They arrived, and we decided on two three-player games. Anja had been keen on Wallenstein from the start, so she, I and Steve became a group. Adam, Sam and Hannah plumped for the equally-German Castles of Burgundy.
I was wished the best of luck, since I was up against two old hands at Wallensteining. Steve started the psychological games early, by reminding me of how I never stood up to Anja in the last game the three of us played. I stayed above it, vowing that it wouldn’t sway me from my tactic.
There was a quick rule refresher, during which I was briefly distracted by the fact that Burgundy (ie, the location of the other game) was on the map of the game we were playing. That both tables were playing a game in the same territory felt like a sort of Marvel-DC crossover.
The game commenced, and I leapt into action. This time I was determined not to wait for my opponents to build up their armies on my borders. Thus, when Anja threatened on my northern side, I attacked, despite being understrength. I got a result. I didn’t win, but I did nullify her threat, which allowed me to concentrate elsewhere.
In fact, tonight was not Anja’s lucky night. She fought one battle, and I put the armies into the tower, only to see her commanding lead vanish by a freakish number of farmers coming out too. The next time she went to war, she asked Steve to drop the armies into the tower, only for the same thing to happen again. She was sitting too far away to see, but there was definitely a stunned silence when Steve and I saw the result as we tried to work out how best to tell her. We tried to cheer her up by telling her that the tower must be packed with red cubes by now.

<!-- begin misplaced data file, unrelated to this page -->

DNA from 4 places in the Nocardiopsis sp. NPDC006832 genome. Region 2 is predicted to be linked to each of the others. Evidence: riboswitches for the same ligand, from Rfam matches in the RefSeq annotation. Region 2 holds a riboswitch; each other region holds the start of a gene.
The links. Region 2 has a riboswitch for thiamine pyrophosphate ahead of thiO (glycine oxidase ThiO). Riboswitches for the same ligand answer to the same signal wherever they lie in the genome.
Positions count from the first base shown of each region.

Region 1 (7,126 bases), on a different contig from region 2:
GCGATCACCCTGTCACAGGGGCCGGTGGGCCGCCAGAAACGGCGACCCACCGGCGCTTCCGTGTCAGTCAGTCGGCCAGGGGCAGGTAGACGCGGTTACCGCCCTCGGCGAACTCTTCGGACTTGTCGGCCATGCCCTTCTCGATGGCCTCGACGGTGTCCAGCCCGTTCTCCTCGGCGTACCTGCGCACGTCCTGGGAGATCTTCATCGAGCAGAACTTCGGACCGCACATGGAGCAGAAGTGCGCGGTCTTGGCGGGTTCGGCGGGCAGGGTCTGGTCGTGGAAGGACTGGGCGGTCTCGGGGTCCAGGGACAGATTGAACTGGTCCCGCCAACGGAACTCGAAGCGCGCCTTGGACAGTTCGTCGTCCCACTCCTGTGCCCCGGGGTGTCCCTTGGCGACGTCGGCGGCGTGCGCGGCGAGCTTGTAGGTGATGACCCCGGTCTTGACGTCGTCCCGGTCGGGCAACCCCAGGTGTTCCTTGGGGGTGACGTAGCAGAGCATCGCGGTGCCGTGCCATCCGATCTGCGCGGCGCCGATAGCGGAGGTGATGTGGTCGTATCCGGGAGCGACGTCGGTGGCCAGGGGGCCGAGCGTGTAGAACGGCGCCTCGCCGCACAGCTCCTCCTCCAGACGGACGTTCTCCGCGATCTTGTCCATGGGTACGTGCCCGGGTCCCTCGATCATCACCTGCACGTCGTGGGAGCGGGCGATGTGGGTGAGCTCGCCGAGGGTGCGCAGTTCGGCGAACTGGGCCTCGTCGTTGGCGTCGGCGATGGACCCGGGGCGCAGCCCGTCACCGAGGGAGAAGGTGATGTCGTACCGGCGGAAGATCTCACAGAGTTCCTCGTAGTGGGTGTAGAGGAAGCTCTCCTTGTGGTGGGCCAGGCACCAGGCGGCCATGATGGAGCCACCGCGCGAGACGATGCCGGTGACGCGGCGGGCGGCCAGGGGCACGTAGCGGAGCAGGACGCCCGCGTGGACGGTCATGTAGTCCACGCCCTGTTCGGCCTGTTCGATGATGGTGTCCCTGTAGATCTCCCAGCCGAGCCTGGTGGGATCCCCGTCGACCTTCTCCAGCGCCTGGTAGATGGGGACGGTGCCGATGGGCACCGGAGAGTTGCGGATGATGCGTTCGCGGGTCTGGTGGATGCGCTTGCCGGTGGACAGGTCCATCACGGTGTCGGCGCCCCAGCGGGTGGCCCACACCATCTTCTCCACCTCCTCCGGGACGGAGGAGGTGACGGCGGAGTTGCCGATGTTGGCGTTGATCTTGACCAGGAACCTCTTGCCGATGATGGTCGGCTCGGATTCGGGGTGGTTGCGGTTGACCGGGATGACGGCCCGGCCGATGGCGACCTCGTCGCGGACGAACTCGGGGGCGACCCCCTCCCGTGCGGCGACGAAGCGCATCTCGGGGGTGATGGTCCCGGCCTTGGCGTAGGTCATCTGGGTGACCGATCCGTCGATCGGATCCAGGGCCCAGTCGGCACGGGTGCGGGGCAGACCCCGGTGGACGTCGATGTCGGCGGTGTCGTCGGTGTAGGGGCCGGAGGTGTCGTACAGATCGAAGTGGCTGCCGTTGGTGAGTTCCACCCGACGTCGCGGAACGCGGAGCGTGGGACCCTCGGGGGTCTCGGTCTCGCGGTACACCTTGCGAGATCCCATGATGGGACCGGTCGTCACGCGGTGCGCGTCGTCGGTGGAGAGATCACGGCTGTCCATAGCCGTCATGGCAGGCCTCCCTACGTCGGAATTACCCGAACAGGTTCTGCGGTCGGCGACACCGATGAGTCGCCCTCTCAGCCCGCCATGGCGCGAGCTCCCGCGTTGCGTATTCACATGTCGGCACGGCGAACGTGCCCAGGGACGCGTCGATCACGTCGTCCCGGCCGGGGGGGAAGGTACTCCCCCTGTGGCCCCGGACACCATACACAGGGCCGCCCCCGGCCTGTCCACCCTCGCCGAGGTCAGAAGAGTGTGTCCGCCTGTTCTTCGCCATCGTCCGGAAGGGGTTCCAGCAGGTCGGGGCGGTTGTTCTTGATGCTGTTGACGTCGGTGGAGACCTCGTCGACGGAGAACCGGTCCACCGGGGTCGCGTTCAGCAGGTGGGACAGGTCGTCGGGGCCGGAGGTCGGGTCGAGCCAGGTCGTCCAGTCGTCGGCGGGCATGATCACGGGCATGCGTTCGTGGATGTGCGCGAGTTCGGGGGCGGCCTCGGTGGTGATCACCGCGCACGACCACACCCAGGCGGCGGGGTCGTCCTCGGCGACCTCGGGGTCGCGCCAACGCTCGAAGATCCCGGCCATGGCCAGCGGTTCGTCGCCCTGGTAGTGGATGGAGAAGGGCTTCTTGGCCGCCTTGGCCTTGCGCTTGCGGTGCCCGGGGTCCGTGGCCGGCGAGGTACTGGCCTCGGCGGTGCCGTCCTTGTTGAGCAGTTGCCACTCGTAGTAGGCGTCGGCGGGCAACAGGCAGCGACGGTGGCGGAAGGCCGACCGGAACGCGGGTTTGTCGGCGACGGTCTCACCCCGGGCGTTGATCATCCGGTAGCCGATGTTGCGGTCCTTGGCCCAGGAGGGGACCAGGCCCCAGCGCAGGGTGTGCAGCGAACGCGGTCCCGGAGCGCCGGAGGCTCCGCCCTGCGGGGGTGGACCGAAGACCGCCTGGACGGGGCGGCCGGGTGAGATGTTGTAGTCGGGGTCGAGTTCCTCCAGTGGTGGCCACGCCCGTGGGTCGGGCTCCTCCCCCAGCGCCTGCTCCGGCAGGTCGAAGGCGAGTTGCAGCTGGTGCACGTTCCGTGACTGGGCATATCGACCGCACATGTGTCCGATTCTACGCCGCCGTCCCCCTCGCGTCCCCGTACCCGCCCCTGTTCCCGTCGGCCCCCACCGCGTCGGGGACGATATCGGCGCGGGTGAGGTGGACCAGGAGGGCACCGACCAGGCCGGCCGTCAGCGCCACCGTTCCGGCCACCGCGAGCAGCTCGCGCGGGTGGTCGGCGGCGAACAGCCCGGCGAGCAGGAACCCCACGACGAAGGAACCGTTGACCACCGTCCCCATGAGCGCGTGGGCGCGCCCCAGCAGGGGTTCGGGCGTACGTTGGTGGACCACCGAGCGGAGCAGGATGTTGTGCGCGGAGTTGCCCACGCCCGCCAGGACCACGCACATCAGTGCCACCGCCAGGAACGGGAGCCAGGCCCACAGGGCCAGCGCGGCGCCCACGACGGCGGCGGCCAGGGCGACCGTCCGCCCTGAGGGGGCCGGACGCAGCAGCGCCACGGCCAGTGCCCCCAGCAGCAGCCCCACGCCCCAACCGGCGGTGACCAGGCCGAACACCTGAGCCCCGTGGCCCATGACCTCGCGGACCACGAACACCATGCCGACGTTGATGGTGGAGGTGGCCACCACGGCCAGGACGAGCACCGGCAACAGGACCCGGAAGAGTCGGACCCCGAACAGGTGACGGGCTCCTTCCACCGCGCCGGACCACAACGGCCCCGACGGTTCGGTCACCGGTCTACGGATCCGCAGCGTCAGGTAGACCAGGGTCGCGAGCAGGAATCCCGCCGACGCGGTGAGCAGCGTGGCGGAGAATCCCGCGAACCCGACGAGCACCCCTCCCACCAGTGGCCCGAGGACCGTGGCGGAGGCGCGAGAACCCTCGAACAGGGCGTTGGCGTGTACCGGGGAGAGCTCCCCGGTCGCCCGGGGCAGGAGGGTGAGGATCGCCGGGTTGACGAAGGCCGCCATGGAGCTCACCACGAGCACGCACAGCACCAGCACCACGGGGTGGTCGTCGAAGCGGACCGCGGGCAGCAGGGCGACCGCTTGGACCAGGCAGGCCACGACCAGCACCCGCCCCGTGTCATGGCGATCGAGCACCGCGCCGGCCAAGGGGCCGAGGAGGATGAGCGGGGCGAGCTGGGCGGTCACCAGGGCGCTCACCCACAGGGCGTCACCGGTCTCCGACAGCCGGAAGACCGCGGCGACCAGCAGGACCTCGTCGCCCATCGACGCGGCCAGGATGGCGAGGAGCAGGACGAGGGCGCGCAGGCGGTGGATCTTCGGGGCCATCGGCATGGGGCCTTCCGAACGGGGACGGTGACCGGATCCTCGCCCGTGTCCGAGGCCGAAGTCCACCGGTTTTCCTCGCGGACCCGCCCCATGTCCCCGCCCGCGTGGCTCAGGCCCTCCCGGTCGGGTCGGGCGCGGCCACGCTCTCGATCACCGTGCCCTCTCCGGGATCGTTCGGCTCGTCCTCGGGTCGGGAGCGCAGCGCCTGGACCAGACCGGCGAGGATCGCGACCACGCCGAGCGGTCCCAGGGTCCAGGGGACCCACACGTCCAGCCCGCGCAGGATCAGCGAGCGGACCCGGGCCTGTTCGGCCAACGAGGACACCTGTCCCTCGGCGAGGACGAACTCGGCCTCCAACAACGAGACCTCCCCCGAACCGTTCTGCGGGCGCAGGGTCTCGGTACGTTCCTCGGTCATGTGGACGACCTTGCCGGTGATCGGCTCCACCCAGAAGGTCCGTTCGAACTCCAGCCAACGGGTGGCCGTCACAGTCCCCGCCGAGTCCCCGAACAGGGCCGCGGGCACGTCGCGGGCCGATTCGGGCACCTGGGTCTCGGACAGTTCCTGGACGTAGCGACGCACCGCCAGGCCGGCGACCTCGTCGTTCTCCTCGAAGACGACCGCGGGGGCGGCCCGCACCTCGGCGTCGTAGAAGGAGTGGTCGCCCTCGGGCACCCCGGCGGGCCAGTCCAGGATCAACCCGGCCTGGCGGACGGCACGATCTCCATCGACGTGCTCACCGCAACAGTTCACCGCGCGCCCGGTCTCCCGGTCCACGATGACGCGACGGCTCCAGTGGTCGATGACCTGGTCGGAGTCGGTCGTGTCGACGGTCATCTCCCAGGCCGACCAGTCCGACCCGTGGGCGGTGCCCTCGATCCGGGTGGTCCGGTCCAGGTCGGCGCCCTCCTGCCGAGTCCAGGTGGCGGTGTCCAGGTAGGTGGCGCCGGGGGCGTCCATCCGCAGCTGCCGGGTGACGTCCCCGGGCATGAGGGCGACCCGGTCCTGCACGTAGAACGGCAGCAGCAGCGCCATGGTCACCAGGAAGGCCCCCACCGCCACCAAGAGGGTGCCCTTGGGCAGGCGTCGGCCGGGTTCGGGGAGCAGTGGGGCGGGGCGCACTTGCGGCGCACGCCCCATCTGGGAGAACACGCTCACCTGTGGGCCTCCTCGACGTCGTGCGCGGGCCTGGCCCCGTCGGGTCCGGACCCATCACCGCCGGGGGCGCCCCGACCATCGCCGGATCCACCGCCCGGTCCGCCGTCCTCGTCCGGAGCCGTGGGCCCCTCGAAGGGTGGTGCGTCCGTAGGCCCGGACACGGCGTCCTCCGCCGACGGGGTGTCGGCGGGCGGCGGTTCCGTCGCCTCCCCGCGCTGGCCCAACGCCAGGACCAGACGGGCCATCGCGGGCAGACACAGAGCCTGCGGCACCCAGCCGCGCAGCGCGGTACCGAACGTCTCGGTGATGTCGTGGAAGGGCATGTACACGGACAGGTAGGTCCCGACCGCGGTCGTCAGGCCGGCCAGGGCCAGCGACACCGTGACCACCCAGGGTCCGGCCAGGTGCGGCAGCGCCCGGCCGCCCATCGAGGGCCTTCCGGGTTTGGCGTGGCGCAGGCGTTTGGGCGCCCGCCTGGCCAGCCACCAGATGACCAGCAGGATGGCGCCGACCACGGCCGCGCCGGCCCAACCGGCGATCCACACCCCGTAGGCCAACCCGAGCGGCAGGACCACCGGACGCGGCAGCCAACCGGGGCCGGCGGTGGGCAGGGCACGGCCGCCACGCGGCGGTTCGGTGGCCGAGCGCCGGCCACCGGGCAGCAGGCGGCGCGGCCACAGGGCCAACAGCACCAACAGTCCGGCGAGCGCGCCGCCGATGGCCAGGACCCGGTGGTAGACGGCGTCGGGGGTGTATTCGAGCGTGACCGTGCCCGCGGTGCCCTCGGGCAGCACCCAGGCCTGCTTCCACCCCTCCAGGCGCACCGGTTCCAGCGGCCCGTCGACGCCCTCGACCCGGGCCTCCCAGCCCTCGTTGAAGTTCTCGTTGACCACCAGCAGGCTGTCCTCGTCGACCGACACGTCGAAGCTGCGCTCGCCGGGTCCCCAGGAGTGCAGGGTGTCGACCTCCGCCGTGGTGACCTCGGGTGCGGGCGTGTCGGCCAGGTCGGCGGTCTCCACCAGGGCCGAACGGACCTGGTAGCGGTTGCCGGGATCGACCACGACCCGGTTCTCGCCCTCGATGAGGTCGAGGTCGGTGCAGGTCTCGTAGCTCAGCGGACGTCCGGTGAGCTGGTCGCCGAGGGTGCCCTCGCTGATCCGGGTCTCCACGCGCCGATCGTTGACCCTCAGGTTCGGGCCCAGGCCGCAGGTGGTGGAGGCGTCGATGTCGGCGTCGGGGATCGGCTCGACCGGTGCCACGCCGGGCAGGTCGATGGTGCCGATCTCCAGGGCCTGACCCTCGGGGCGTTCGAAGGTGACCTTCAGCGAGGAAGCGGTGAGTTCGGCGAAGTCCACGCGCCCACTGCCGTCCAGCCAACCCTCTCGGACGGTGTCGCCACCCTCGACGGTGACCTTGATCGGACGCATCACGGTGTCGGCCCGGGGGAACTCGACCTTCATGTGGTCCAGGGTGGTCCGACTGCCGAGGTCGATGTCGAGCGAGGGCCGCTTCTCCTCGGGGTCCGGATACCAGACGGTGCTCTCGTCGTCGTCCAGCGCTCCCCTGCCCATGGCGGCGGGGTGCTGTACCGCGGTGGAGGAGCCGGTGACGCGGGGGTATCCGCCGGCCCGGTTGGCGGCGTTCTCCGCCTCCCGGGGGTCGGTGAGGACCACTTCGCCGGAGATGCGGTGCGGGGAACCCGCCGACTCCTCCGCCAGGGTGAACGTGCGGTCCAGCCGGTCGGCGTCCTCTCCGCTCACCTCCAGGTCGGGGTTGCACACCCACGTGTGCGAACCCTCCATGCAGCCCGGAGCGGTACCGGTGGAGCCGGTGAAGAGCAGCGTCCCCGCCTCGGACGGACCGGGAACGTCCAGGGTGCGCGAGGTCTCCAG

In the event, none of them came out until the very last battle. By that time, her strategy was in ruins. I had expanded from my position in the west, slowly but surely, eating into Steve’s territories and keeping Anja at arm’s length. I was helped by Anja and Steve fighting over Austria, giving me precious breathing space.
It was a long war, especially with Luther coming down for a visit mid-game. By the time we’d finished, Adam and Hannah had already left. Luckily for me, Sam stayed until the end so I got a lift back.
On the other table, it ended:
And on our table, it finished
Interesting to note how symmetrical our scores were: on Wallenstein, 5 points separated first from second AND second from third, while on CoB 26 points separated first from second AND second from third. Good work, everyone!
Wallenstein is great, if stressful. And it does tell a good story, in which alliances rise and fall and the path of history can change on the result of one battle. Not a game I fancy playing every week, but definitely worth a look every now and again.
On the form table, I think I reach a personal best! Sam squeezes into second on the best-most-recent rule.